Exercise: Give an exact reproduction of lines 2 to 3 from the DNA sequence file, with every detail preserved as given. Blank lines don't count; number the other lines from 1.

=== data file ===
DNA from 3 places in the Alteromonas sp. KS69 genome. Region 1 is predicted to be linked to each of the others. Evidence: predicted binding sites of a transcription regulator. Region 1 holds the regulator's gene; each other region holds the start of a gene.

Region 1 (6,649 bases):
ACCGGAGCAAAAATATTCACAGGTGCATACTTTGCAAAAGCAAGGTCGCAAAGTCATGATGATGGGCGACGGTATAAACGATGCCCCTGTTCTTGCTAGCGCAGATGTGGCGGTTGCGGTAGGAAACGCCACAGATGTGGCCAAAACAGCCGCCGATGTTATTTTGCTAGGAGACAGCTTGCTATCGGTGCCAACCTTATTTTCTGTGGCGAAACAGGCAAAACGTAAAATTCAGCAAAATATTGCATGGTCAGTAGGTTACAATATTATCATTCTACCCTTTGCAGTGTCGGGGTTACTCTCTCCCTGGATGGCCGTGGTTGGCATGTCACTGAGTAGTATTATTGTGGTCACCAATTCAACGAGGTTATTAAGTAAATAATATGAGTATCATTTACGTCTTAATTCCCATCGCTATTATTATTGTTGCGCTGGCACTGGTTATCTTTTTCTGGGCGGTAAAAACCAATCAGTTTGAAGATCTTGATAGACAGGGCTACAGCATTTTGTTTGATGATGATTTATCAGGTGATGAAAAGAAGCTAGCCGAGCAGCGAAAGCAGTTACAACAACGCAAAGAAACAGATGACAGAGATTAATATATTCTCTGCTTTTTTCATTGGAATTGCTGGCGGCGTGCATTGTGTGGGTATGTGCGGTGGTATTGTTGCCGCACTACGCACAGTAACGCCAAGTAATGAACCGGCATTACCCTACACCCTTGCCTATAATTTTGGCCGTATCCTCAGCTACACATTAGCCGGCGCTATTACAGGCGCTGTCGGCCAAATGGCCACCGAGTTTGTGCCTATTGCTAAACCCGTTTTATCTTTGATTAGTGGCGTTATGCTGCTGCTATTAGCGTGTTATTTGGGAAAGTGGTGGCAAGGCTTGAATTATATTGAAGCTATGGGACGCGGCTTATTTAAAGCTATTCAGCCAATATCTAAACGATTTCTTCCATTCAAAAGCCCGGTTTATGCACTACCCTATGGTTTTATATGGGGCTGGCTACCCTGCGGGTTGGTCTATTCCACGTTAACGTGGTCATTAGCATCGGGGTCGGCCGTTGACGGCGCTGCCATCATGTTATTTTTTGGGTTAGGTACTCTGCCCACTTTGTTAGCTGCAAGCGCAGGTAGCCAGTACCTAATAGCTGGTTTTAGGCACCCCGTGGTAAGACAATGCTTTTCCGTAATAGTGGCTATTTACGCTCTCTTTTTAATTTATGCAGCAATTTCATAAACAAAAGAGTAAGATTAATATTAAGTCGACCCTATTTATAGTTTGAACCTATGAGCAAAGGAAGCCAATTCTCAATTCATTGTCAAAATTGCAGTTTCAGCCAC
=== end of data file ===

Region 1 (6,649 bases):
ACCGGAGCAAAAATATTCACAGGTGCATACTTTGCAAAAGCAAGGTCGCAAAGTCATGATGATGGGCGACGGTATAAACGATGCCCCTGTTCTTGCTAGCGCAGATGTGGCGGTTGCGGTAGGAAACGCCACAGATGTGGCCAAAACAGCCGCCGATGTTATTTTGCTAGGAGACAGCTTGCTATCGGTGCCAACCTTATTTTCTGTGGCGAAACAGGCAAAACGTAAAATTCAGCAAAATATTGCATGGTCAGTAGGTTACAATATTATCATTCTACCCTTTGCAGTGTCGGGGTTACTCTCTCCCTGGATGGCCGTGGTTGGCATGTCACTGAGTAGTATTATTGTGGTCACCAATTCAACGAGGTTATTAAGTAAATAATATGAGTATCATTTACGTCTTAATTCCCATCGCTATTATTATTGTTGCGCTGGCACTGGTTATCTTTTTCTGGGCGGTAAAAACCAATCAGTTTGAAGATCTTGATAGACAGGGCTACAGCATTTTGTTTGATGATGATTTATCAGGTGATGAAAAGAAGCTAGCCGAGCAGCGAAAGCAGTTACAACAACGCAAAGAAACAGATGACAGAGATTAATATATTCTCTGCTTTTTTCATTGGAATTGCTGGCGGCGTGCATTGTGTGGGTATGTGCGGTGGTATTGTTGCCGCACTACGCACAGTAACGCCAAGTAATGAACCGGCATTACCCTACACCCTTGCCTATAATTTTGGCCGTATCCTCAGCTACACATTAGCCGGCGCTATTACAGGCGCTGTCGGCCAAATGGCCACCGAGTTTGTGCCTATTGCTAAACCCGTTTTATCTTTGATTAGTGGCGTTATGCTGCTGCTATTAGCGTGTTATTTGGGAAAGTGGTGGCAAGGCTTGAATTATATTGAAGCTATGGGACGCGGCTTATTTAAAGCTATTCAGCCAATATCTAAACGATTTCTTCCATTCAAAAGCCCGGTTTATGCACTACCCTATGGTTTTATATGGGGCTGGCTACCCTGCGGGTTGGTCTATTCCACGTTAACGTGGTCATTAGCATCGGGGTCGGCCGTTGACGGCGCTGCCATCATGTTATTTTTTGGGTTAGGTACTCTGCCCACTTTGTTAGCTGCAAGCGCAGGTAGCCAGTACCTAATAGCTGGTTTTAGGCACCCCGTGGTAAGACAATGCTTTTCCGTAATAGTGGCTATTTACGCTCTCTTTTTAATTTATGCAGCAATTTCATAAACAAAAGAGTAAGATTAATATTAAGTCGACCCTATTTATAGTTTGAACCTATGAGCAAAGGAAGCCAATTCTCAATTCATTGTCAAAATTGCAGTTTCAGCCAC